Date of Thesis



Atmospheric aerosols affect both global and regional climate by altering the radiative balance of the atmosphere and acting as cloud condensation nuclei. Despite an increased focus on the research of atmospheric aerosols due to concerns about global climate change, current methods to observe the morphology of aerosols and to measure their hygroscopic properties are limited in various ways by experimental procedure. The primary objectives of this thesis were to use atomic force microscopy to determine the morphology of atmospherically relevant aerosols and to investigate theutility of environmental atomic force microscopy for imaging aerosols as they respond to changes in relative humidity. Traditional aerosol generation and collection techniques were used in conjunction with atomic force microscopy to image commonorganic and inorganic aerosols. In addition, environmental AFM was used to image aerosols at a variety of relative humidity values. The results of this research demonstrated the utility of atomic force microscopy for measuring the morphology of aerosols. In addition, the utility of environmental AFM for measuring the hygroscopic properties of aerosols was demonstrated. Further research in this area will lead to an increased understanding of the role oforganic and inorganic aerosols in the atmosphere, allowing for the effects of anthropogenic aerosol emissions to be quantified and for more accurate climate models to be developed.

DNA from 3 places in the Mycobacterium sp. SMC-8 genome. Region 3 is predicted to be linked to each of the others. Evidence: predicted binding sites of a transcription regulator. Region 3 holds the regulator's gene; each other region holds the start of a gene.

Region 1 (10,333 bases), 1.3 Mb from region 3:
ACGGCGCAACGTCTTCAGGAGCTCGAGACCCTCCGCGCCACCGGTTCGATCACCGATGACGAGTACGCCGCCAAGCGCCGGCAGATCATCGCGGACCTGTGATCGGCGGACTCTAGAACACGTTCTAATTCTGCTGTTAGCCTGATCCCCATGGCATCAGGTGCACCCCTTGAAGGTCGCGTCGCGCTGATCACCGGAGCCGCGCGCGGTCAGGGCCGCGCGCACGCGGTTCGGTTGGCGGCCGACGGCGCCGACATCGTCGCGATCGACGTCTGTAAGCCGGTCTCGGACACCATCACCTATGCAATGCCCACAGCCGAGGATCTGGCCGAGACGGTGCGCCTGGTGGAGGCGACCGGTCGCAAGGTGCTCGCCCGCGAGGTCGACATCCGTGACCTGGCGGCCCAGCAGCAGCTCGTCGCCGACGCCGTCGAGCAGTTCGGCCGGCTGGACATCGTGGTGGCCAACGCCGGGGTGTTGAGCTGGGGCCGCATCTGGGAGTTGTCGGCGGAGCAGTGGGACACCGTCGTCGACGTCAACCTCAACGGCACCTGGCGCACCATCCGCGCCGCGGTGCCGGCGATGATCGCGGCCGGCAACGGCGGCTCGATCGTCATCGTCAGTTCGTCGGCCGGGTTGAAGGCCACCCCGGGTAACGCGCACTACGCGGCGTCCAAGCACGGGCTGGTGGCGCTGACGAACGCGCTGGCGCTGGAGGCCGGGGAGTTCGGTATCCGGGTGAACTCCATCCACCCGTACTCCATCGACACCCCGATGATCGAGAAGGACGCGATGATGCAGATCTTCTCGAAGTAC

atmospheric aerosols, relative humidity, hygroscopic properties, particle morphology, atomic force microscopy

Access Type

Masters Thesis (Bucknell Access Only)

Degree Type

Master of Science in Chemical Engineering


Chemical Engineering

First Advisor

Tim Raymond